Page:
To its credit, the SEC opted to retain the Wall Street ban on Rattner after he tried to have it removed in 2013 (even if it only did so by changing its decision to drop the prohibition at the last minute). Still, he got off easy. Rattner paid a comparatively small amount of money to kill the lawsuits, and two years later was welcomed back into the Wall Street social scene with open arms.

Rattner’s indiscretion was quickly forgotten. Obama tapped him to campaign for his re-election, he became a published author, he did the rounds on “Morning Joe” and other cable news shows as an economic expert, and his writing graced the pages of esteemed papers like Bloomberg, the Financial Times, and the New York Times, for whom he remains a regular columnist today. As then-New York mayor Michael Bloomberg explained: “Steve is a good friend  . .  I never heard anyone say they wouldn’t invite Steven Rattner to a party because of what was happening.” Indeed, Bloomberg did more than invite Rattner to a few parties — he asked him to oversee and manage his many billions of dollars, which Rattner still does to this day.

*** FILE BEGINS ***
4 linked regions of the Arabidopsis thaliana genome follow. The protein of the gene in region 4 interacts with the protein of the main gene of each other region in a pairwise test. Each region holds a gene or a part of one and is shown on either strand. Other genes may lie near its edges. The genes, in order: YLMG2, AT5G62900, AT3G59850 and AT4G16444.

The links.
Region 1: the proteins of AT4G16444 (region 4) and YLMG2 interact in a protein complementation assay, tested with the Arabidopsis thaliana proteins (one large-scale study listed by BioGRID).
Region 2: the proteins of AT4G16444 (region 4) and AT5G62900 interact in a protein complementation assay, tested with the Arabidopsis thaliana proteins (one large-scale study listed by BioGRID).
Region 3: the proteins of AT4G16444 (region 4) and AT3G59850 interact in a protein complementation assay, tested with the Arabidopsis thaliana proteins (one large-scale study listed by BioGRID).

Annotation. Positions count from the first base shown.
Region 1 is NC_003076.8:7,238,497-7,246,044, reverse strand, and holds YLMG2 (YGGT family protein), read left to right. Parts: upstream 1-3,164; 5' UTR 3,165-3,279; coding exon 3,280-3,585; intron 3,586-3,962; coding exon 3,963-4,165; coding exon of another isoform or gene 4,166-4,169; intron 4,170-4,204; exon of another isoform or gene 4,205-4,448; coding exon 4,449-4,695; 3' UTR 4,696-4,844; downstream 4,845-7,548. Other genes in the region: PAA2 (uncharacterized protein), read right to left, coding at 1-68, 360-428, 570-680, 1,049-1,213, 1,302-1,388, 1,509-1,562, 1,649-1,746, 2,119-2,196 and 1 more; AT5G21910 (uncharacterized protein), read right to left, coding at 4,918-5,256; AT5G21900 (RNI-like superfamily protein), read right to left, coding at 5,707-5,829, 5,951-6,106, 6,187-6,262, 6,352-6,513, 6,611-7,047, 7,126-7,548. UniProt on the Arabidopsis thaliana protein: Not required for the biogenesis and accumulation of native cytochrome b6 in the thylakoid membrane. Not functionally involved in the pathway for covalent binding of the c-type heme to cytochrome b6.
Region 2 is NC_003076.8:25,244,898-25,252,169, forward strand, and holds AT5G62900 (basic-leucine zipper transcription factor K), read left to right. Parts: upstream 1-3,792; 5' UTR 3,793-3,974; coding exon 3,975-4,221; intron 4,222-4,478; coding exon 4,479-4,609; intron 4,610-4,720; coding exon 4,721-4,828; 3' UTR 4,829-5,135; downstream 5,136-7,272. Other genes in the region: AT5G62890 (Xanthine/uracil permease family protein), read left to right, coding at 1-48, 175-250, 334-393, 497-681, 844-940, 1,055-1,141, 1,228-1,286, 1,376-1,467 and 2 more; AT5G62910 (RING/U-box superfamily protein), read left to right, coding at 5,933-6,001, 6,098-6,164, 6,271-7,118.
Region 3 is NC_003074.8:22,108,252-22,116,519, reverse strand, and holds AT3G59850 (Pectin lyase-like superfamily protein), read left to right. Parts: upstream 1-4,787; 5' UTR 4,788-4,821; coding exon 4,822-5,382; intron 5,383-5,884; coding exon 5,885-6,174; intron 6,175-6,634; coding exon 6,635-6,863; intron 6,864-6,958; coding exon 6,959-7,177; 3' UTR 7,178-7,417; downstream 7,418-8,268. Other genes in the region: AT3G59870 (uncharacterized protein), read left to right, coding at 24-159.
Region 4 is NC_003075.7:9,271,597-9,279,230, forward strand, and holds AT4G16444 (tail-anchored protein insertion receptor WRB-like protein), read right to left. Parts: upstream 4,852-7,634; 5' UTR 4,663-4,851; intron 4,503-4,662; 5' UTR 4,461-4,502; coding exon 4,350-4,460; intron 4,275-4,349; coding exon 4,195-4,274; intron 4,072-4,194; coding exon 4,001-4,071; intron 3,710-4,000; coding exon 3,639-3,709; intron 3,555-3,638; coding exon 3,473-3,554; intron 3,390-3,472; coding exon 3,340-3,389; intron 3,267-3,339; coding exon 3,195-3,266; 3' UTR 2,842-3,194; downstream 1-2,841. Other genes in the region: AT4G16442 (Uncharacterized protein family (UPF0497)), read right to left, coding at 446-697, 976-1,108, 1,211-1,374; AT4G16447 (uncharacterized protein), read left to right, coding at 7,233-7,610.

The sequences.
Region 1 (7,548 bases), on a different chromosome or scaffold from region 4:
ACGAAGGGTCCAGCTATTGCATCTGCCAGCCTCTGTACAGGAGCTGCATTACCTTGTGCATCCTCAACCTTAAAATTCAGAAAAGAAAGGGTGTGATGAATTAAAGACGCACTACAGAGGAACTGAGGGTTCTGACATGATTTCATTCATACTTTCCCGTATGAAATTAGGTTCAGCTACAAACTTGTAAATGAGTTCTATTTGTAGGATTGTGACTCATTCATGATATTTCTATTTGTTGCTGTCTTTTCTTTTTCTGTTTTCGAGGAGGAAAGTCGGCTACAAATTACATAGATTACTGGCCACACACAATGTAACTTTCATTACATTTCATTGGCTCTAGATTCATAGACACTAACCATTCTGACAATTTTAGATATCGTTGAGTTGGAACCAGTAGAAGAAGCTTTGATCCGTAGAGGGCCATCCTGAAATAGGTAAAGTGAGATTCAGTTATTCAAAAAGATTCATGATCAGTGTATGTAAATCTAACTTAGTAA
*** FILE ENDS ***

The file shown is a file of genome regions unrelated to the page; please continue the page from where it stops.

What is the lesson of this strange, strange tale? For one, it’s that men like Rattner never see the kind of justice regularly meted out to the less powerful, who may lose years, even decades of their lives in jail for being found with trivial quantities of even mild drugs, or be locked in a cycle of imprisonment and destitution for something as petty as being too poor to pay a small fine.

But it’s also that men like Rattner have every reason to fear the ascension of a Bernie Sanders or a “fringe” political movement. With a left-wing president in power and a mobilized base in the streets, those of Rattner’s ilk may finally find themselves having to face justice, rather than being rewarded for their crimes with professional admiration and plush government positions.

Rattner doesn’t want the Democrats to move left because he has every incentive, personally and professionally, not to. In the immortal words of the Chooch poster, there’s more than one way to spell “jackass.”